Friday, October 8, 2010

Gleanings on gleaning

If I were a fundamentalist this could be an illustration for a lesson on original sin, but there is nothing original about confusing charitable activity with justice.
I've been struggling for two weeks with how to say that without sounding harsh, and maybe there is no way to do so.
It was a wonderful day of gleaning, though a bit hot by late morning. As part of a Slow Food Russian River initiative we gleaned a private small orchard in Sebastopol, and got 676 pounds of apples which eventually went to the Redwood Gospel Mission and a public school in north county.
The team I worked with were great - good conversation along with the sun and scent of an apple orchard and rewarding work - marred only by the chain saws across the farm track where Dutton were taking out another orchard to put in grapes.
But I think it was the conversation with some of the gleaning leaders in the county at the luncheon celebration afterward (great fresh local food eaten in the shade at Bayer Farm) that really made me pause.
I have had an idea for some time that we need to get young people involved in gleaning. I've been thinking particularly about high school students doing service learning. But it seems like the gleaning being done now is by people who already know the food system in order to supply charities with produce. I'd so like to see both a learning component, and an involvement of those who could benefit from more fresh, local produce, and often can't afford it, in the gleaning effort itself. If that means that volunteers who are experienced and trusted by growers to glean their fields and orchards need to companion others, well, that's fine. I wish I were sure they were willing to. But I am questioning whether gleaning which is done to redistribute surplus by those who don't need the gleaned produce is really gleaning as I understand it. And whether such gleaning efforts can really be called food justice actions.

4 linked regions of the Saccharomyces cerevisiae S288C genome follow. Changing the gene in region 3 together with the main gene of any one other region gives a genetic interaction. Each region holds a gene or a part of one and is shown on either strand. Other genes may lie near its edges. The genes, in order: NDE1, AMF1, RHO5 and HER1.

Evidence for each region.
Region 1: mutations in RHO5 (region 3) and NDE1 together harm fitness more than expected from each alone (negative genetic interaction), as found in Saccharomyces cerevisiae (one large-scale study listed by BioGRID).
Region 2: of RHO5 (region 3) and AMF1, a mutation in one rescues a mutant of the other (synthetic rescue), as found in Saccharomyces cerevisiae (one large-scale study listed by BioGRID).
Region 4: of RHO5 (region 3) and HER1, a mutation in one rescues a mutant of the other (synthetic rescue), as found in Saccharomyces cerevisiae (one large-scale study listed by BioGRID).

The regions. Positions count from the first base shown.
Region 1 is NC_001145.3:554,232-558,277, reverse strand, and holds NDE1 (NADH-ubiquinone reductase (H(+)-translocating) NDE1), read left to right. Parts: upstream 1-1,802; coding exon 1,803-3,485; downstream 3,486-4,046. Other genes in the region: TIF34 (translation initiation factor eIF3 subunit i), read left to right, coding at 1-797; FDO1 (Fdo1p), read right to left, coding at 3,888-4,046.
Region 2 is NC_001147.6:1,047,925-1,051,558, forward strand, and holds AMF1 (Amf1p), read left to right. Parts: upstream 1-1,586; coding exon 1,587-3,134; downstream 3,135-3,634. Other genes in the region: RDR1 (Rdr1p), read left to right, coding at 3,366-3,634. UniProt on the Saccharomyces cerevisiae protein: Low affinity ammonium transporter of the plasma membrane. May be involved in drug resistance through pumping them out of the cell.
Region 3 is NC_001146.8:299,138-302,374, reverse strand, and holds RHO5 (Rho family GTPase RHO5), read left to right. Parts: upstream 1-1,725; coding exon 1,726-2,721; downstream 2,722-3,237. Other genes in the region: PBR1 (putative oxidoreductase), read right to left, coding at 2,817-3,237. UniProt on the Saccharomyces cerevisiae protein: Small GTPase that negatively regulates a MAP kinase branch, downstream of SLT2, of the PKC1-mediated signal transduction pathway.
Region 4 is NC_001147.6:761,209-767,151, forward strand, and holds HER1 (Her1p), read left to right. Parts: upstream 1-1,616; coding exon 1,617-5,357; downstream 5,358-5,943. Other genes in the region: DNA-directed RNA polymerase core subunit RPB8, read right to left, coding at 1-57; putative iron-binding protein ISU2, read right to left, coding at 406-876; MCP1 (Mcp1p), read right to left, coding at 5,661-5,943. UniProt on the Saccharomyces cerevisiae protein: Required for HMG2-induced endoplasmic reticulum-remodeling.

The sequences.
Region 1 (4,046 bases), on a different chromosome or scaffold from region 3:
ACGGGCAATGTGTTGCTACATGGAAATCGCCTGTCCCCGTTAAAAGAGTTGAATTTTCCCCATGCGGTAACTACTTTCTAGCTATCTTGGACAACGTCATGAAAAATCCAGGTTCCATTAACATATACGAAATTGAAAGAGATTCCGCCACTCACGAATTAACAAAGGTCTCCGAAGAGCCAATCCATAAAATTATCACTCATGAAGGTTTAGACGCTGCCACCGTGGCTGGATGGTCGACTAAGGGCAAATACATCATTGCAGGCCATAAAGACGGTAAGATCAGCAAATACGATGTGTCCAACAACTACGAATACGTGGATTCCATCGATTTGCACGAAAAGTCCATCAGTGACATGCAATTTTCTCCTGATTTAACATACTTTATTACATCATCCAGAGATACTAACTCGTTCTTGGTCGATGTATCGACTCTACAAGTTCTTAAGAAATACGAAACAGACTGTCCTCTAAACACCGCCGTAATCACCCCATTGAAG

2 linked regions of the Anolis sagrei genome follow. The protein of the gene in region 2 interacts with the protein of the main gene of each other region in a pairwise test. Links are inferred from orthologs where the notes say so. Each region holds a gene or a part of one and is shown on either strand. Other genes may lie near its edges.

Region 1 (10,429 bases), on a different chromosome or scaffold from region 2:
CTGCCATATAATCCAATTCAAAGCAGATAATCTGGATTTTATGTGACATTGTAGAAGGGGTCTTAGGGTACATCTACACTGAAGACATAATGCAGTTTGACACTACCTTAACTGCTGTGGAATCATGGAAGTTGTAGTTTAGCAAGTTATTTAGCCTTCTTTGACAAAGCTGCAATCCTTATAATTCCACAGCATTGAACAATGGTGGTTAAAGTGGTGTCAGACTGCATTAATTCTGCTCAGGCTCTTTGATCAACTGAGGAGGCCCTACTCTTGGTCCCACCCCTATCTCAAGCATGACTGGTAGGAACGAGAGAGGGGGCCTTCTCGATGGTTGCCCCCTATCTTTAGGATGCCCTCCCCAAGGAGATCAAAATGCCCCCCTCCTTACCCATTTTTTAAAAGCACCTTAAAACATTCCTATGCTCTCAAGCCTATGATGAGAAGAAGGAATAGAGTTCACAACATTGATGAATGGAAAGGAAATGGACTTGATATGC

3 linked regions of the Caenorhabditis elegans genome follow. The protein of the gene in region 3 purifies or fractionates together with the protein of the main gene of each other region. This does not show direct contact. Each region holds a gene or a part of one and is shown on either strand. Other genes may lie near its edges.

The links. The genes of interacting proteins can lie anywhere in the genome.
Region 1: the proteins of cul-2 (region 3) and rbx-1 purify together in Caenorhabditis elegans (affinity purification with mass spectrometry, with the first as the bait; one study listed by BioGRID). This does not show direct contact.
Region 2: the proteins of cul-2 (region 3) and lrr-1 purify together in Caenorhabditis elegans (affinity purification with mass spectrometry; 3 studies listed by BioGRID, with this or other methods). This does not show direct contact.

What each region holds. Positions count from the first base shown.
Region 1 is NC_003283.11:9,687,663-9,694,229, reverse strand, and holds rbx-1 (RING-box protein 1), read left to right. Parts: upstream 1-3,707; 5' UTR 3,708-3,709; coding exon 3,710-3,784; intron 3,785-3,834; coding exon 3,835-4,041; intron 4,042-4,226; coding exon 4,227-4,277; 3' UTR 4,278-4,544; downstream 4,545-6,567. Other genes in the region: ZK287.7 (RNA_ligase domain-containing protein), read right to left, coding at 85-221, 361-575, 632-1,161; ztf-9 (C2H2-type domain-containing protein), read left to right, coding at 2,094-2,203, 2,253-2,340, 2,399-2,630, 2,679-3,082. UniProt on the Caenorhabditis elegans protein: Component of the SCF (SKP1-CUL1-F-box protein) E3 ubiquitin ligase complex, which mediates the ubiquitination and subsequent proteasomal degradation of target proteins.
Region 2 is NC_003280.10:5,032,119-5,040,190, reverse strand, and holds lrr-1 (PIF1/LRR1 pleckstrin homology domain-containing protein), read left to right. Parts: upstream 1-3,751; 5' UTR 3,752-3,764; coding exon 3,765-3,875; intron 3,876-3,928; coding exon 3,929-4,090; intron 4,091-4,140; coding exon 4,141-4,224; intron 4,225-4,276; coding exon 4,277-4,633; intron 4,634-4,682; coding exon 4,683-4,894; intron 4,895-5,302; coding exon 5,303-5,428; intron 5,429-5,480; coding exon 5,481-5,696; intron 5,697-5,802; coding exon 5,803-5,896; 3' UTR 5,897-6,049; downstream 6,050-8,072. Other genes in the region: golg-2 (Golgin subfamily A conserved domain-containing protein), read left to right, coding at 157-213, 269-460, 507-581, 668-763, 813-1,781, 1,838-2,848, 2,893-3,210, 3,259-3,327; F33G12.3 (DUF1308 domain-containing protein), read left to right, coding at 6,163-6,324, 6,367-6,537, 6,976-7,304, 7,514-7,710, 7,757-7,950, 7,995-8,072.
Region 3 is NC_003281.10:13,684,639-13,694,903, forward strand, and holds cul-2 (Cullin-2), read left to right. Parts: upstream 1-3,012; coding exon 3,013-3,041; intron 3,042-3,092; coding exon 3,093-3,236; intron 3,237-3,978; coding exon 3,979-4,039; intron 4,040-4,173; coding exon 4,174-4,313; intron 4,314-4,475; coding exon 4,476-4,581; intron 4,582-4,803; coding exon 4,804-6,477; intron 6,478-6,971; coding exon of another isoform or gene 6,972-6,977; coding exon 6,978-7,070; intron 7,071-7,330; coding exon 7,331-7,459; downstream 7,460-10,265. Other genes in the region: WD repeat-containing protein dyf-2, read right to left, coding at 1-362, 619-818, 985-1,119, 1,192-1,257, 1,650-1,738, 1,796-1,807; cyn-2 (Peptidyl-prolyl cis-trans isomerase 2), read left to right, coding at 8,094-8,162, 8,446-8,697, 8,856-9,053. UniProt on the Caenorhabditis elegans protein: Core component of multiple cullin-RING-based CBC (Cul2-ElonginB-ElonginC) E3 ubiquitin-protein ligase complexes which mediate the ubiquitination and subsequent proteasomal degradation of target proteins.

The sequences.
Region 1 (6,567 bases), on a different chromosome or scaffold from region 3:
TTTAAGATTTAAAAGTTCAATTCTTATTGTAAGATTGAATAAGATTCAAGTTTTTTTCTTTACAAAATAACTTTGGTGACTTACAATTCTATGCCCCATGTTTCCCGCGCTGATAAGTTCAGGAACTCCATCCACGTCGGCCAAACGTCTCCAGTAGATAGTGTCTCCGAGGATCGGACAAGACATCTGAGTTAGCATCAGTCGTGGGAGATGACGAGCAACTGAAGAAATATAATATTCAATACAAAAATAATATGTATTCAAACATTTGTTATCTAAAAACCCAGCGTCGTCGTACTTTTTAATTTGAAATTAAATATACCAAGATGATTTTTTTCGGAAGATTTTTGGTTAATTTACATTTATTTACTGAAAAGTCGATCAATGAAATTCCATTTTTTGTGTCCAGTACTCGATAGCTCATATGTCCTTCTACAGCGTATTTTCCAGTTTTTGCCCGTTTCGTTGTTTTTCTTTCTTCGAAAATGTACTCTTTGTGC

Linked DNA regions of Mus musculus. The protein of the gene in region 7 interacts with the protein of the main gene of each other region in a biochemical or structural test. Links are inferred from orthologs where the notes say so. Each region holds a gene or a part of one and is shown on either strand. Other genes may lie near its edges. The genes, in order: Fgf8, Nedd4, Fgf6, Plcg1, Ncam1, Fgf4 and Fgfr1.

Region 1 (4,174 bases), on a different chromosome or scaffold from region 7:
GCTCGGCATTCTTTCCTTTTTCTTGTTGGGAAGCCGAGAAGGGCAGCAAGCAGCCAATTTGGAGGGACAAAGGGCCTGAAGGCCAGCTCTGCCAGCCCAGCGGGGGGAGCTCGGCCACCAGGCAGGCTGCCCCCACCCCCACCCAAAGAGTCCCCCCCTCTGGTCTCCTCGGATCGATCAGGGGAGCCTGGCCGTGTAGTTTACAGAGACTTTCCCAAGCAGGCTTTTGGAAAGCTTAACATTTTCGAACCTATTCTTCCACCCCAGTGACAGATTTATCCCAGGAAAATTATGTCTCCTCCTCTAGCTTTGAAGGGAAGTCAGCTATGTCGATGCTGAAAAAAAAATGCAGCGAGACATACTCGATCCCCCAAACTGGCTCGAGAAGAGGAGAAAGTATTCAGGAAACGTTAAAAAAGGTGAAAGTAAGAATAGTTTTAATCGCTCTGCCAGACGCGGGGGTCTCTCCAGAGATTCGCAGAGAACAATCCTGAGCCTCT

Give a person an apple, or teach a person to pick an apple, or help low income people form an apple gleaning cooperative? which is the just thing to do?
Is it those Hebrew bible images of gleaning getting in the way? Perhaps I am a bit of a fundamentalist?
(Thanks to Michael Dimmock for the photo.)

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